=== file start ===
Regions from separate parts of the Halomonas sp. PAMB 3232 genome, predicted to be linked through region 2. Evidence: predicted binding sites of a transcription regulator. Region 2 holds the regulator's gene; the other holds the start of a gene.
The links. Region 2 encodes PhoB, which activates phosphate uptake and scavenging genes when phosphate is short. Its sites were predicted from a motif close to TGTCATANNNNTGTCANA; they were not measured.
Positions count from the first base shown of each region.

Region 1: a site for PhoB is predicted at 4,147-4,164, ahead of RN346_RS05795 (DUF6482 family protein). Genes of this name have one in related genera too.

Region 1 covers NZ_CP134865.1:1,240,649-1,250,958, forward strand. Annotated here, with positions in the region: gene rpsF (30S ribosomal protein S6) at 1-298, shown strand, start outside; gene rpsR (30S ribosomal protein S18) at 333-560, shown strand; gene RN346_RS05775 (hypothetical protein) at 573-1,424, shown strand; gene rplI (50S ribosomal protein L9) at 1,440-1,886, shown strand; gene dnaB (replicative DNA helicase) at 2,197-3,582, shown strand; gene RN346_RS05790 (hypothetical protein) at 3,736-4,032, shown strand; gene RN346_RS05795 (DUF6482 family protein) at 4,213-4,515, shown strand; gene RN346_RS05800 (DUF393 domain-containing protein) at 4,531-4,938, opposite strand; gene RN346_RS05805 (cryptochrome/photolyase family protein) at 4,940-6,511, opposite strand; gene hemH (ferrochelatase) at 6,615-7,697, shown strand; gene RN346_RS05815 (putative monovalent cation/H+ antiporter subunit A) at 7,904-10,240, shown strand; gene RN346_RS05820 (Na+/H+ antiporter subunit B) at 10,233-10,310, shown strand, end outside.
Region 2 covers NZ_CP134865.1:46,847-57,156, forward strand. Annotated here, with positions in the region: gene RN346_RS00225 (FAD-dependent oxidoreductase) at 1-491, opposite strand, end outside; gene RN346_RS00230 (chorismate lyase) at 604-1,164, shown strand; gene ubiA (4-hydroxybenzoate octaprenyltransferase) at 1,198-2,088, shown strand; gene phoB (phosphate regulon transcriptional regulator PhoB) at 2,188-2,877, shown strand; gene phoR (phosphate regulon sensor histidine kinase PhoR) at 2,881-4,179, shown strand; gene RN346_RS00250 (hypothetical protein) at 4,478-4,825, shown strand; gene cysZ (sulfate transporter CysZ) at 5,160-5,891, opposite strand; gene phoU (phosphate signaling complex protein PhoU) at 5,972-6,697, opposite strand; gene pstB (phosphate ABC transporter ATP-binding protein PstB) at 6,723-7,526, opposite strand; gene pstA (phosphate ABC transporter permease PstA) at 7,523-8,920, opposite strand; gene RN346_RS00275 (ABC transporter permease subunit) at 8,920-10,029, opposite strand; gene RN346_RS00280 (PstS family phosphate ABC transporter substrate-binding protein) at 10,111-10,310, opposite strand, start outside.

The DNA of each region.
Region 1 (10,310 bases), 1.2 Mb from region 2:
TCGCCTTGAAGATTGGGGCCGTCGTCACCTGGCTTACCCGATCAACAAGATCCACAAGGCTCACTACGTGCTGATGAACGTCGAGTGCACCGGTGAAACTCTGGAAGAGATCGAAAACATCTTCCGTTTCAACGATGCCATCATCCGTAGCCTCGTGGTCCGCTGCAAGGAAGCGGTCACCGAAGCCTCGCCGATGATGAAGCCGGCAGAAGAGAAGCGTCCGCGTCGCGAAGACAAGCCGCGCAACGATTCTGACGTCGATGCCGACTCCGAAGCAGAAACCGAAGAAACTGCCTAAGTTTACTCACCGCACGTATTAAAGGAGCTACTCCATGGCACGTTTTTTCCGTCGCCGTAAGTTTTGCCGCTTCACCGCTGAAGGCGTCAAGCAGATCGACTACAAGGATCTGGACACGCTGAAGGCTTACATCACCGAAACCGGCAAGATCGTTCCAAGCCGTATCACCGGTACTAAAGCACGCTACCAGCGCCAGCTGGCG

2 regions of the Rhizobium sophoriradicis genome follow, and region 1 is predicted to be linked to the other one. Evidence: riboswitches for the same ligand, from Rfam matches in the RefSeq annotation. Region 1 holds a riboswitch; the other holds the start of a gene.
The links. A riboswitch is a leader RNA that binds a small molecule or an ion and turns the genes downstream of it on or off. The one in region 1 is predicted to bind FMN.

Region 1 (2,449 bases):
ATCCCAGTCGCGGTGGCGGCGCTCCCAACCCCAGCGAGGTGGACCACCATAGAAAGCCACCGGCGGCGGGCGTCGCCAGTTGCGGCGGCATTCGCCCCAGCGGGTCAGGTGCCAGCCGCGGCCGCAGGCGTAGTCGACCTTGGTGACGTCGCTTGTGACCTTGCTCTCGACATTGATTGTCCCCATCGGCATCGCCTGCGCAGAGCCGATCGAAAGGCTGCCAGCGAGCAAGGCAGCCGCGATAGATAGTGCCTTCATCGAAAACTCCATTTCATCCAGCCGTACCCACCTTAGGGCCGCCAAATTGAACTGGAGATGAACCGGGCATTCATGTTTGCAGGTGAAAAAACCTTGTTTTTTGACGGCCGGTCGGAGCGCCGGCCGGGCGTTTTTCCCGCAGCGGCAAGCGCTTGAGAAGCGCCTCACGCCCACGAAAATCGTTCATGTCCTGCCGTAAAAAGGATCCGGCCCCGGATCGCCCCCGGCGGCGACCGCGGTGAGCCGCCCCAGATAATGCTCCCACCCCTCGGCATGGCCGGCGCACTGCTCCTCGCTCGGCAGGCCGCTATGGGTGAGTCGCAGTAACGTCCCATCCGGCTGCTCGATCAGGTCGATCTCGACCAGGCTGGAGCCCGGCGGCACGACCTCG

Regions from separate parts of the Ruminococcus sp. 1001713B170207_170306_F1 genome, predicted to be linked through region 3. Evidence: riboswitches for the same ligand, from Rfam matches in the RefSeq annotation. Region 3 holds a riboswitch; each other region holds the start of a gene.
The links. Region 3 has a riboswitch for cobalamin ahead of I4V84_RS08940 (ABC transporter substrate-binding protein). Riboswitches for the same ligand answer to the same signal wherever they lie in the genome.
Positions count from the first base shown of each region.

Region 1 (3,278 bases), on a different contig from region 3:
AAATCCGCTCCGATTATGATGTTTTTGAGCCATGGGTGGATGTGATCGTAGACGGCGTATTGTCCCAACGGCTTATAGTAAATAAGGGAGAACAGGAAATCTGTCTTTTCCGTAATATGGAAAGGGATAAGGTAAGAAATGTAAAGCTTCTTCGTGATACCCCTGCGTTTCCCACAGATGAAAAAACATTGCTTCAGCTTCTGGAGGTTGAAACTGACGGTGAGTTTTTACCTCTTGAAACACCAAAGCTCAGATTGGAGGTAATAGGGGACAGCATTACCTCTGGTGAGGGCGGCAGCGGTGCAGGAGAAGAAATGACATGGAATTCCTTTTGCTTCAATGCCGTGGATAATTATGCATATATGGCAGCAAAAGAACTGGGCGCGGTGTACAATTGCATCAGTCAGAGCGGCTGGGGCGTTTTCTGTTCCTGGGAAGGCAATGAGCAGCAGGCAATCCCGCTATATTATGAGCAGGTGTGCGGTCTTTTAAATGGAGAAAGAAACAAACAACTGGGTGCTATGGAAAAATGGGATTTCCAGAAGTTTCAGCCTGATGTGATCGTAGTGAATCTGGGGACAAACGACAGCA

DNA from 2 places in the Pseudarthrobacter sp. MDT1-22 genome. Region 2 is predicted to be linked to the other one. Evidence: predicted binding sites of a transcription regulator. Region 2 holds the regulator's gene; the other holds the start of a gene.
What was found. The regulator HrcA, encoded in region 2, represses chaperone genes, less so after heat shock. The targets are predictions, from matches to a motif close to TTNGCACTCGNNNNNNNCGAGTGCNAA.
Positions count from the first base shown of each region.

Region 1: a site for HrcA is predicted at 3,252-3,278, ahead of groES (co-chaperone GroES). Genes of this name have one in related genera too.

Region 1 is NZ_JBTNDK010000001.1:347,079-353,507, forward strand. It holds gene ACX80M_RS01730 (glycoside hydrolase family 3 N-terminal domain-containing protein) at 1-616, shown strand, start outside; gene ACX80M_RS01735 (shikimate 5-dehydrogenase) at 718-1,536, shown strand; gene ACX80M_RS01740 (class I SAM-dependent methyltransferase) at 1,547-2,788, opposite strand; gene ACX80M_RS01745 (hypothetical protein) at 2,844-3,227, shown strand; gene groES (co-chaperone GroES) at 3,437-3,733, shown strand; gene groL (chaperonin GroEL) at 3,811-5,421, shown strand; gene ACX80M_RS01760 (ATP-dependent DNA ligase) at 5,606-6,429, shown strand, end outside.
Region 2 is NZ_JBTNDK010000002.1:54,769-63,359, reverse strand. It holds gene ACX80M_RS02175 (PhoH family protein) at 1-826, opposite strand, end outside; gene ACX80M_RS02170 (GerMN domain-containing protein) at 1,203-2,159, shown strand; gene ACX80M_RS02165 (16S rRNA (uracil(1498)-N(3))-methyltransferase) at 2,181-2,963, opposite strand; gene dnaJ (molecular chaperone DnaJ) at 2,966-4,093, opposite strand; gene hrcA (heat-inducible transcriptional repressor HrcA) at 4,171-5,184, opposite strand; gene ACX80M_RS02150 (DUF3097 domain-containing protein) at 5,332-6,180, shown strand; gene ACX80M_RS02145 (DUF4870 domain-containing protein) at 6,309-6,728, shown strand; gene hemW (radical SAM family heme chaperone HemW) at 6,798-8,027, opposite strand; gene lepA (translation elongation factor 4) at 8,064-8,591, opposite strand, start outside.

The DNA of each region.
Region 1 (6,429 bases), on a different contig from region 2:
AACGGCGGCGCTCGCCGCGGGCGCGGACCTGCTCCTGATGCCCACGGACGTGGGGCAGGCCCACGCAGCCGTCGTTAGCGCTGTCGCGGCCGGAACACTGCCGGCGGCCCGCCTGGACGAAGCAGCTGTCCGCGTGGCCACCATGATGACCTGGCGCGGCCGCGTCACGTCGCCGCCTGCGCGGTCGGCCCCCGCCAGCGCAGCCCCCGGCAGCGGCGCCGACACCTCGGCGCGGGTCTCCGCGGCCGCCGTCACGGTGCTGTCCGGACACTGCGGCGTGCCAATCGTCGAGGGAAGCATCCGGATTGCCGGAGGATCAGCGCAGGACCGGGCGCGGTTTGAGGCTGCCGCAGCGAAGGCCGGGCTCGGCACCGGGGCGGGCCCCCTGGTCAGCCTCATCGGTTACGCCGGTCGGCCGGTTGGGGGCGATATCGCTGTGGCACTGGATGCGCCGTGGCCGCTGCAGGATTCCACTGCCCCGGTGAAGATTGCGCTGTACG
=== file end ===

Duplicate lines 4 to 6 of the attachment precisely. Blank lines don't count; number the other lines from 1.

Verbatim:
Region 1: a site for PhoB is predicted at 4,147-4,164, ahead of RN346_RS05795 (DUF6482 family protein). Genes of this name have one in related genera too.

Region 1 covers NZ_CP134865.1:1,240,649-1,250,958, forward strand. Annotated here, with positions in the region: gene rpsF (30S ribosomal protein S6) at 1-298, shown strand, start outside; gene rpsR (30S ribosomal protein S18) at 333-560, shown strand; gene RN346_RS05775 (hypothetical protein) at 573-1,424, shown strand; gene rplI (50S ribosomal protein L9) at 1,440-1,886, shown strand; gene dnaB (replicative DNA helicase) at 2,197-3,582, shown strand; gene RN346_RS05790 (hypothetical protein) at 3,736-4,032, shown strand; gene RN346_RS05795 (DUF6482 family protein) at 4,213-4,515, shown strand; gene RN346_RS05800 (DUF393 domain-containing protein) at 4,531-4,938, opposite strand; gene RN346_RS05805 (cryptochrome/photolyase family protein) at 4,940-6,511, opposite strand; gene hemH (ferrochelatase) at 6,615-7,697, shown strand; gene RN346_RS05815 (putative monovalent cation/H+ antiporter subunit A) at 7,904-10,240, shown strand; gene RN346_RS05820 (Na+/H+ antiporter subunit B) at 10,233-10,310, shown strand, end outside.
Region 2 covers NZ_CP134865.1:46,847-57,156, forward strand. Annotated here, with positions in the region: gene RN346_RS00225 (FAD-dependent oxidoreductase) at 1-491, opposite strand, end outside; gene RN346_RS00230 (chorismate lyase) at 604-1,164, shown strand; gene ubiA (4-hydroxybenzoate octaprenyltransferase) at 1,198-2,088, shown strand; gene phoB (phosphate regulon transcriptional regulator PhoB) at 2,188-2,877, shown strand; gene phoR (phosphate regulon sensor histidine kinase PhoR) at 2,881-4,179, shown strand; gene RN346_RS00250 (hypothetical protein) at 4,478-4,825, shown strand; gene cysZ (sulfate transporter CysZ) at 5,160-5,891, opposite strand; gene phoU (phosphate signaling complex protein PhoU) at 5,972-6,697, opposite strand; gene pstB (phosphate ABC transporter ATP-binding protein PstB) at 6,723-7,526, opposite strand; gene pstA (phosphate ABC transporter permease PstA) at 7,523-8,920, opposite strand; gene RN346_RS00275 (ABC transporter permease subunit) at 8,920-10,029, opposite strand; gene RN346_RS00280 (PstS family phosphate ABC transporter substrate-binding protein) at 10,111-10,310, opposite strand, start outside.